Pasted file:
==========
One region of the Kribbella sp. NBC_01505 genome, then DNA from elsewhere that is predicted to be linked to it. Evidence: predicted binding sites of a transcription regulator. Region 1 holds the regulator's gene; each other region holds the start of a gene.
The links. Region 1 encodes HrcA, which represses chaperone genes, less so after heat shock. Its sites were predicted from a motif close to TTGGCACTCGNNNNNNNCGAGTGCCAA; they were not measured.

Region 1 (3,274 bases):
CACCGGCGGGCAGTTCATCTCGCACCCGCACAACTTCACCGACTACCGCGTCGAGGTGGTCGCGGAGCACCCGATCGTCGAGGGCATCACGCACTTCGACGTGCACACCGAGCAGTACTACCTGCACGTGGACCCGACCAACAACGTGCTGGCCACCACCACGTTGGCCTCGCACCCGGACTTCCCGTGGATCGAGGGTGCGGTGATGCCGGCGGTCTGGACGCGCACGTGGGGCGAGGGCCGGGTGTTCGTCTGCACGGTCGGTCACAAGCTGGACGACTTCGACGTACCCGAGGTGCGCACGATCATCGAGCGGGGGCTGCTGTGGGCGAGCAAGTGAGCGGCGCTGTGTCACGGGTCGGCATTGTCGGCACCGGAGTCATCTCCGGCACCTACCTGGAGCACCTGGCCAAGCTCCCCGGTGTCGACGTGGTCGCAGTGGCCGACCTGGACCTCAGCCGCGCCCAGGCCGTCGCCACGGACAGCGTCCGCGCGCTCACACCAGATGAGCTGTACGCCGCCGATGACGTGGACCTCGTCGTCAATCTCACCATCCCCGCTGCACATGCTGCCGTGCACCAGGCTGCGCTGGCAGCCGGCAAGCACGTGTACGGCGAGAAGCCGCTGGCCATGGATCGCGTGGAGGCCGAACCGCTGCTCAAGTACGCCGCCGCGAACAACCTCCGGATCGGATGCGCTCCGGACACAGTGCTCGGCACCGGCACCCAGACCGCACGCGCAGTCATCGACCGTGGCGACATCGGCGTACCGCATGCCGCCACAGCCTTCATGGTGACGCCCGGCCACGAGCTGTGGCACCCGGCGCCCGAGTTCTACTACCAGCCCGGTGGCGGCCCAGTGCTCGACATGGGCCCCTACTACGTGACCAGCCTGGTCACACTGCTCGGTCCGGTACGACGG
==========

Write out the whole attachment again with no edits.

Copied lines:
One region of the Kribbella sp. NBC_01505 genome, then DNA from elsewhere that is predicted to be linked to it. Evidence: predicted binding sites of a transcription regulator. Region 1 holds the regulator's gene; each other region holds the start of a gene.
The links. Region 1 encodes HrcA, which represses chaperone genes, less so after heat shock. Its sites were predicted from a motif close to TTGGCACTCGNNNNNNNCGAGTGCCAA; they were not measured.

Region 1 (3,274 bases):
CACCGGCGGGCAGTTCATCTCGCACCCGCACAACTTCACCGACTACCGCGTCGAGGTGGTCGCGGAGCACCCGATCGTCGAGGGCATCACGCACTTCGACGTGCACACCGAGCAGTACTACCTGCACGTGGACCCGACCAACAACGTGCTGGCCACCACCACGTTGGCCTCGCACCCGGACTTCCCGTGGATCGAGGGTGCGGTGATGCCGGCGGTCTGGACGCGCACGTGGGGCGAGGGCCGGGTGTTCGTCTGCACGGTCGGTCACAAGCTGGACGACTTCGACGTACCCGAGGTGCGCACGATCATCGAGCGGGGGCTGCTGTGGGCGAGCAAGTGAGCGGCGCTGTGTCACGGGTCGGCATTGTCGGCACCGGAGTCATCTCCGGCACCTACCTGGAGCACCTGGCCAAGCTCCCCGGTGTCGACGTGGTCGCAGTGGCCGACCTGGACCTCAGCCGCGCCCAGGCCGTCGCCACGGACAGCGTCCGCGCGCTCACACCAGATGAGCTGTACGCCGCCGATGACGTGGACCTCGTCGTCAATCTCACCATCCCCGCTGCACATGCTGCCGTGCACCAGGCTGCGCTGGCAGCCGGCAAGCACGTGTACGGCGAGAAGCCGCTGGCCATGGATCGCGTGGAGGCCGAACCGCTGCTCAAGTACGCCGCCGCGAACAACCTCCGGATCGGATGCGCTCCGGACACAGTGCTCGGCACCGGCACCCAGACCGCACGCGCAGTCATCGACCGTGGCGACATCGGCGTACCGCATGCCGCCACAGCCTTCATGGTGACGCCCGGCCACGAGCTGTGGCACCCGGCGCCCGAGTTCTACTACCAGCCCGGTGGCGGCCCAGTGCTCGACATGGGCCCCTACTACGTGACCAGCCTGGTCACACTGCTCGGTCCGGTACGACGG